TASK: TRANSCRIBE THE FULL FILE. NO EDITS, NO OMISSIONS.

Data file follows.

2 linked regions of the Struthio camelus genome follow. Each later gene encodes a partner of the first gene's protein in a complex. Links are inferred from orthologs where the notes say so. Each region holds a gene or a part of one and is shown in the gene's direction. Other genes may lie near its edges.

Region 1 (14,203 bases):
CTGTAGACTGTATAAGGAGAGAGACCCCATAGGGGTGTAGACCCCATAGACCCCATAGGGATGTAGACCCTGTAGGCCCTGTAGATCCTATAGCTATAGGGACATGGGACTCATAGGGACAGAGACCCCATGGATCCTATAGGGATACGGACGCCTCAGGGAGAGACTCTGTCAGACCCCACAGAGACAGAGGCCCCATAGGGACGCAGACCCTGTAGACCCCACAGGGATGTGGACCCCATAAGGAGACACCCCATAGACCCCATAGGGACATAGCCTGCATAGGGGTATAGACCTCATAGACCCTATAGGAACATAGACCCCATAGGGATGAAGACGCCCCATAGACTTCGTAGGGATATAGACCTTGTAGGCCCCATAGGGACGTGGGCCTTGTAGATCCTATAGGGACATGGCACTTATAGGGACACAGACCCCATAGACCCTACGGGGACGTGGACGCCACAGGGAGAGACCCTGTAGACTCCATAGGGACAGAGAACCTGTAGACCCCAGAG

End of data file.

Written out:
2 linked regions of the Struthio camelus genome follow. Each later gene encodes a partner of the first gene's protein in a complex. Links are inferred from orthologs where the notes say so. Each region holds a gene or a part of one and is shown in the gene's direction. Other genes may lie near its edges.

Region 1 (14,203 bases):
CTGTAGACTGTATAAGGAGAGAGACCCCATAGGGGTGTAGACCCCATAGACCCCATAGGGATGTAGACCCTGTAGGCCCTGTAGATCCTATAGCTATAGGGACATGGGACTCATAGGGACAGAGACCCCATGGATCCTATAGGGATACGGACGCCTCAGGGAGAGACTCTGTCAGACCCCACAGAGACAGAGGCCCCATAGGGACGCAGACCCTGTAGACCCCACAGGGATGTGGACCCCATAAGGAGACACCCCATAGACCCCATAGGGACATAGCCTGCATAGGGGTATAGACCTCATAGACCCTATAGGAACATAGACCCCATAGGGATGAAGACGCCCCATAGACTTCGTAGGGATATAGACCTTGTAGGCCCCATAGGGACGTGGGCCTTGTAGATCCTATAGGGACATGGCACTTATAGGGACACAGACCCCATAGACCCTACGGGGACGTGGACGCCACAGGGAGAGACCCTGTAGACTCCATAGGGACAGAGAACCTGTAGACCCCAGAG